I am Charlie

Katy Ly, Staff Writer

I like to consider myself an artist, and I like to have opinions. So when I draw up cartoons, I like to poke fun at aspects of my world I find to be flawed. Our generation’s obsession with electronic devices, the stress of finals, the fact that Campo can never get the hand movements for the “CATS-ARE-BEST” cheer correct; the list goes on and on.

It’s true that it’s my own view on school life, and everyone has a different view. Not everyone will like that I make fun of these things, and that’s perfectly fine. But do I ever worry that I might be suspended for drawing a comic that offends someone else’s sensibilities?

… Maybe I shouldn’t answer that.

Consequences were certainly far more serious for the artists and journalists of Charlie Hebdo.

For those who don’t know, Charlie Hebdo is a French satirical magazine. As reported by BBC News, on January 7 two gunmen entered Charlie Hebdo headquarters and opened fire. 12 people were killed, including 2 policemen and 8 journalists. Editor-in-chief Stephane Charbonnier was also killed.

I was shocked when I first heard the news. Being shot for having a different opinion? True, Charlie Hebdo probably offended certain people with its satire. But the point of satire is to make fun of people, institutions or ideas, and to show how silly they can be.  Just because you have a difference of opinion doesn’t mean you deserve to lose your life.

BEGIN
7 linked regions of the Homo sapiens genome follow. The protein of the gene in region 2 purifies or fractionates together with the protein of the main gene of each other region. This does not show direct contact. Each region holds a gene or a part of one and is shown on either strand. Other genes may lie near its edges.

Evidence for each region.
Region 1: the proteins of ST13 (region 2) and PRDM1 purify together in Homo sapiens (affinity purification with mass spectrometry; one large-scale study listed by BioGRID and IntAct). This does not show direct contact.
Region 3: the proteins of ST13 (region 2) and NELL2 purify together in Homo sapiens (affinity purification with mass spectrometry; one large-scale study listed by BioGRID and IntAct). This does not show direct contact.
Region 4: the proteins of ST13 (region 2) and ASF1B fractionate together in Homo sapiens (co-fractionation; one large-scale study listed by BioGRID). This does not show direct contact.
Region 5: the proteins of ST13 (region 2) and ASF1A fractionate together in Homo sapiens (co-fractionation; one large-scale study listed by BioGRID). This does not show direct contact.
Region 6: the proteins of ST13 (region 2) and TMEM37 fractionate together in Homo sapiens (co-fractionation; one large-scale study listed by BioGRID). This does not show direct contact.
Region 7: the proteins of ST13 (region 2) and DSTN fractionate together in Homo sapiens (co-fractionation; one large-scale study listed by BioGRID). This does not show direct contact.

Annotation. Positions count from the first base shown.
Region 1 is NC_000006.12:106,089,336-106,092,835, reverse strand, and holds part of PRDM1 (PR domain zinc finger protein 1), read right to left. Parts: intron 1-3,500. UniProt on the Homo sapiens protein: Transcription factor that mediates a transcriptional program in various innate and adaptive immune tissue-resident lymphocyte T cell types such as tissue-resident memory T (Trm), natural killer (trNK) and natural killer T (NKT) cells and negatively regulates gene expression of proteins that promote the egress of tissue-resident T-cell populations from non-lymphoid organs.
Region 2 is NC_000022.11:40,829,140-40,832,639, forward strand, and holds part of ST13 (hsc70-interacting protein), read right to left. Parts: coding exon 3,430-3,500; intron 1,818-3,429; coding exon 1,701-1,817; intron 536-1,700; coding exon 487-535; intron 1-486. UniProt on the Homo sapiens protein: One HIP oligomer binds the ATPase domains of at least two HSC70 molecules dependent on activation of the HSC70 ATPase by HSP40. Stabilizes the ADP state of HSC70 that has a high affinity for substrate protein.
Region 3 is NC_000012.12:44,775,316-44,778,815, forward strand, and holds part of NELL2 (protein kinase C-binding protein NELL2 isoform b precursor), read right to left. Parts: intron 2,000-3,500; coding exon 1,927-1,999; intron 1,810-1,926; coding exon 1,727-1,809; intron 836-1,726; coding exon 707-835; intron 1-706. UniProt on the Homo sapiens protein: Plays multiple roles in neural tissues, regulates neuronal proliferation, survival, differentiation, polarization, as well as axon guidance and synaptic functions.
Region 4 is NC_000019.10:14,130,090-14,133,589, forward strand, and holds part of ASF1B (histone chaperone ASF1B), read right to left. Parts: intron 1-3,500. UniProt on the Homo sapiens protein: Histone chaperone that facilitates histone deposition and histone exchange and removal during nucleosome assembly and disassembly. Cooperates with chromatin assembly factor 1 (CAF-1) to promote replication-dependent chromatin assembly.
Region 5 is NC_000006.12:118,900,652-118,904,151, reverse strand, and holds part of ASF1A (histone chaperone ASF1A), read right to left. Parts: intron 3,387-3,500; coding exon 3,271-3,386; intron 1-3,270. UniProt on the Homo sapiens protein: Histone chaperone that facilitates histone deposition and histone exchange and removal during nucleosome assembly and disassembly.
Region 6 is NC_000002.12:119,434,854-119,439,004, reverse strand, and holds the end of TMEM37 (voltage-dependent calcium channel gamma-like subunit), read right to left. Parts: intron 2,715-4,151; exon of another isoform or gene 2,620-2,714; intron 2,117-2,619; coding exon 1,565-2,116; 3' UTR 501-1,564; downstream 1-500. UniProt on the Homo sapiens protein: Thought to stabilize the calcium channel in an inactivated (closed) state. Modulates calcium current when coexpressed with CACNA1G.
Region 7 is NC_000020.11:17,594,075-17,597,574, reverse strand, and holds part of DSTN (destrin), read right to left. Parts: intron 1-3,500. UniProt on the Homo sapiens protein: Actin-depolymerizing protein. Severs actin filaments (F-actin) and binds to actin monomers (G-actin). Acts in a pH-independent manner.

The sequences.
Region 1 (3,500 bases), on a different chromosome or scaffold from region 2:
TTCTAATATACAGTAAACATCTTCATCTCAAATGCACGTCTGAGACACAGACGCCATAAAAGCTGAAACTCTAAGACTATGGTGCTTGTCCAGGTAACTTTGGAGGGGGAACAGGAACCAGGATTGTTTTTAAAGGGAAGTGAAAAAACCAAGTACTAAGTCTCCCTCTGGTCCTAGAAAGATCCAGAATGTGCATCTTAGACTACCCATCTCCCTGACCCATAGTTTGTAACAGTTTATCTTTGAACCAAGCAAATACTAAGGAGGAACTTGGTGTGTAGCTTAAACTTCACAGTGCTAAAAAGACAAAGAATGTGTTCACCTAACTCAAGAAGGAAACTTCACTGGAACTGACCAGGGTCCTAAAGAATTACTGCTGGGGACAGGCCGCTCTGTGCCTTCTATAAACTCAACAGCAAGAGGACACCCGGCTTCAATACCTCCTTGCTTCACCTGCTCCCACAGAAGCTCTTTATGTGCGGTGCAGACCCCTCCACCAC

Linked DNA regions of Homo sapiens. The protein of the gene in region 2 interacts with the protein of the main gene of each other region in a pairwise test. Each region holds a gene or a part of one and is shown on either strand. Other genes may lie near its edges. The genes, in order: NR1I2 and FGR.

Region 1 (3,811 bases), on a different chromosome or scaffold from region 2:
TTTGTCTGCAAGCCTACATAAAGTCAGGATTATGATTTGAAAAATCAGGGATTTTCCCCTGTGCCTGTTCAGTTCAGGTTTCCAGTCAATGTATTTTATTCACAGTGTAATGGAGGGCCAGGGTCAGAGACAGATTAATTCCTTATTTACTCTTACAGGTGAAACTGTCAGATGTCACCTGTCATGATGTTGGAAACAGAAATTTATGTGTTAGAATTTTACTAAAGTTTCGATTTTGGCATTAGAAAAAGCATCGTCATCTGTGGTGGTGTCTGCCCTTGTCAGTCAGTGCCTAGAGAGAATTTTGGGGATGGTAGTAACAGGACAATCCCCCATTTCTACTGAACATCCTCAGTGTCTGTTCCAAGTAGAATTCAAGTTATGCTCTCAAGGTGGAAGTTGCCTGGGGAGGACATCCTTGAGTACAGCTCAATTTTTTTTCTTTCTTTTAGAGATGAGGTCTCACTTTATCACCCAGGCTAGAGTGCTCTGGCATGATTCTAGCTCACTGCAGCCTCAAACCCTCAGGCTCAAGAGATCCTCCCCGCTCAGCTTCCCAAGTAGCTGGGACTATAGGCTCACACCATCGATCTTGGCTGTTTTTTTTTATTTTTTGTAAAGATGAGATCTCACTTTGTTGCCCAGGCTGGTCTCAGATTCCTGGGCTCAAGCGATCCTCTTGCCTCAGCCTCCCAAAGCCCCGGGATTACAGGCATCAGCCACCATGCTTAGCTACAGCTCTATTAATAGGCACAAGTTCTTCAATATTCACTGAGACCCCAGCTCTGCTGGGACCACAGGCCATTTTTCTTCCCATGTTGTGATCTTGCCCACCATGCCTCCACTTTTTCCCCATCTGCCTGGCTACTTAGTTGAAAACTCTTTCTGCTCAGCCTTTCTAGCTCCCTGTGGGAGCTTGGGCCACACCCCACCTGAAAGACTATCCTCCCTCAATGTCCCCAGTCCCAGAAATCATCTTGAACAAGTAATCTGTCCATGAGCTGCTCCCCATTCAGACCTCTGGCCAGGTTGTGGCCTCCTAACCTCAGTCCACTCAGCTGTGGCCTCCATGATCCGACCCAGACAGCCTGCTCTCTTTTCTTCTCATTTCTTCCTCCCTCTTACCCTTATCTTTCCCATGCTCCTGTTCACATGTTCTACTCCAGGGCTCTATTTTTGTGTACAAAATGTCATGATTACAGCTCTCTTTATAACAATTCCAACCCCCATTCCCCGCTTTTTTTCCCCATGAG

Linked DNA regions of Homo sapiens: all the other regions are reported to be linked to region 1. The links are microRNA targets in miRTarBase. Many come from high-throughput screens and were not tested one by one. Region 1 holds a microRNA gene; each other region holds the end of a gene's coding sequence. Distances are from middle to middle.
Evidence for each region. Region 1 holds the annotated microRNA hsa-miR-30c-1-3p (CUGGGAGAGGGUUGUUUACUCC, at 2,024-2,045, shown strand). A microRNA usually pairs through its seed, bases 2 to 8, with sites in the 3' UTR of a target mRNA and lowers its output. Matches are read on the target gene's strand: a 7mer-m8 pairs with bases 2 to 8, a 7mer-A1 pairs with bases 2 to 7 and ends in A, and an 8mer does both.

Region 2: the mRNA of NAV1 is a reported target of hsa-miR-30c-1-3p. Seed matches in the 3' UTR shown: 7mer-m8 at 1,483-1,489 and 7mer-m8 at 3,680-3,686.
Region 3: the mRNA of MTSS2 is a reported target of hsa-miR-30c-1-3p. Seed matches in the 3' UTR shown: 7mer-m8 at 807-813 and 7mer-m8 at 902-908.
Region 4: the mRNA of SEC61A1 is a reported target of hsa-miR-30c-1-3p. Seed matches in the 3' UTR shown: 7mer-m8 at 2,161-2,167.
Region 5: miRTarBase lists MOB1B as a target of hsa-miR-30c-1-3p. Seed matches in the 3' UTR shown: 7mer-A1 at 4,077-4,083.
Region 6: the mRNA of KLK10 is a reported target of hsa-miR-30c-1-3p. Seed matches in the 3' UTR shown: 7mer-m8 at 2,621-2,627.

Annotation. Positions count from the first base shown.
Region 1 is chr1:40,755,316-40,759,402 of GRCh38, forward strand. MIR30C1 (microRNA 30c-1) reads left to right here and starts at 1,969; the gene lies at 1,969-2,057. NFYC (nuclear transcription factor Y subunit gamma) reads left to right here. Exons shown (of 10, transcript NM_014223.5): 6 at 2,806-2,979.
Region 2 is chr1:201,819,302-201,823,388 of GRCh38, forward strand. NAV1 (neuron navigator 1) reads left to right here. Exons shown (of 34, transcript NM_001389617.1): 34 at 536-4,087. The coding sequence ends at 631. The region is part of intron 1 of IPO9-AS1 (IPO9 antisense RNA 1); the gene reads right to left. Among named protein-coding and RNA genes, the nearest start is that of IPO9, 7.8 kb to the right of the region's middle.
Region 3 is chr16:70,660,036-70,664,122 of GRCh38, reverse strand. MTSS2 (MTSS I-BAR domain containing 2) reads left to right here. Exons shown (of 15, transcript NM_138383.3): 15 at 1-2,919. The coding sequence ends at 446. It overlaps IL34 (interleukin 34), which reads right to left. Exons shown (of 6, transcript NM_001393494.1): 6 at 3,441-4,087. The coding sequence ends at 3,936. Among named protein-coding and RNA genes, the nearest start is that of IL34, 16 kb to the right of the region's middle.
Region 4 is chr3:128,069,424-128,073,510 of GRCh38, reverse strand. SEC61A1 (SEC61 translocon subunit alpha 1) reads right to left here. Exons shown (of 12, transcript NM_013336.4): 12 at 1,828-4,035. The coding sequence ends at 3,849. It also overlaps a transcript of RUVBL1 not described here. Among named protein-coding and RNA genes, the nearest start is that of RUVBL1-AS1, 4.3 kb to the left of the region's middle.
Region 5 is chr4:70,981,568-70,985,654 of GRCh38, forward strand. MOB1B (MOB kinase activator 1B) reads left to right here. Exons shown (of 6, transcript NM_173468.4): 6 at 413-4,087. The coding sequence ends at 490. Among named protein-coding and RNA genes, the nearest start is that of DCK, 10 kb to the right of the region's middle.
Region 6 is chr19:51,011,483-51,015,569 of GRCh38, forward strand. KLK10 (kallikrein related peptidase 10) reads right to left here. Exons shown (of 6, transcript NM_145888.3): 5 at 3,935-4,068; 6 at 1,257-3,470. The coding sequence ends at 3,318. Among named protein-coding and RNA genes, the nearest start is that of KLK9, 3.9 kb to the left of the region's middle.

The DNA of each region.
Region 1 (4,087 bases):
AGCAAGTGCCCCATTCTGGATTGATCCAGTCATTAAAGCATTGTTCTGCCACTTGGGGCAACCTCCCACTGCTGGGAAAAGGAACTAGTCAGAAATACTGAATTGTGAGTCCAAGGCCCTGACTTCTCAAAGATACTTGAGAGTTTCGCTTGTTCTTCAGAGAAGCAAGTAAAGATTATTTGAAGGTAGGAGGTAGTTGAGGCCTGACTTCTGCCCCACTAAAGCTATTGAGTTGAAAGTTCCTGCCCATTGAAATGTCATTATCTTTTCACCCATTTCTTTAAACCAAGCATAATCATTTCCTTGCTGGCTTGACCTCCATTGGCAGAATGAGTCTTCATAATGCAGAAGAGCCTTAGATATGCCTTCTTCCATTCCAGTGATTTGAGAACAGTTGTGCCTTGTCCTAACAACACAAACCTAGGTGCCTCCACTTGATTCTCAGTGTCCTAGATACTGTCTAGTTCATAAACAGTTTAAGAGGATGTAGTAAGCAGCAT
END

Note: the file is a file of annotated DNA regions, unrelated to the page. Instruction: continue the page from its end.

On an admittedly much, much, much smaller scale, the same conflict exists on campus. Obviously, students aren’t flocking to school with firearms, but they have a (somewhat) equally dangerous weapon: peer pressure. Yes, the pressure to jump on the bandwagon and fit in with everyone else. This is the problem: if everyone wants to fit in, and be the same as everyone else, then how can one have an individual opinion?

Let’s say that you are with your group of friends, and they are all discussing how amazing this one singer/athlete/author/obscure-person-you’ve-never-heard-of is. And then you say: “I don’t really like them.” Next thing you know, everyone is pestering you to Google this person’s accomplishments, or to watch their video on Youtube. They bombard you with questions like “Why don’t you like them? They’re amazing!” Soon enough, you have to cave in a little, and look up this celebrity and say, “Oh, that’s cool,” even though you don’t really think so.

In reality, we have divided opinions about certain teachers, certain friends, certain coaches, and so on. Sometimes though, I feel like I would rather forgo the stress and just give up any opinions at all, avoiding the controversy and the emotional/social anxiety that comes with it.

But I have to also remind myself: you should be free to believe what you want to believe. Don’t let other students persuade you into doing something else, and don’t let them bother you just because you see something differently.

That’s why Charlie Hebdo is still publishing its magazine, in the face of the horrific attack.

And that’s why I’m still making cartoons that poke fun at school, students, teachers and anything else I believe deserves a little criticism.

We should all be Charlie.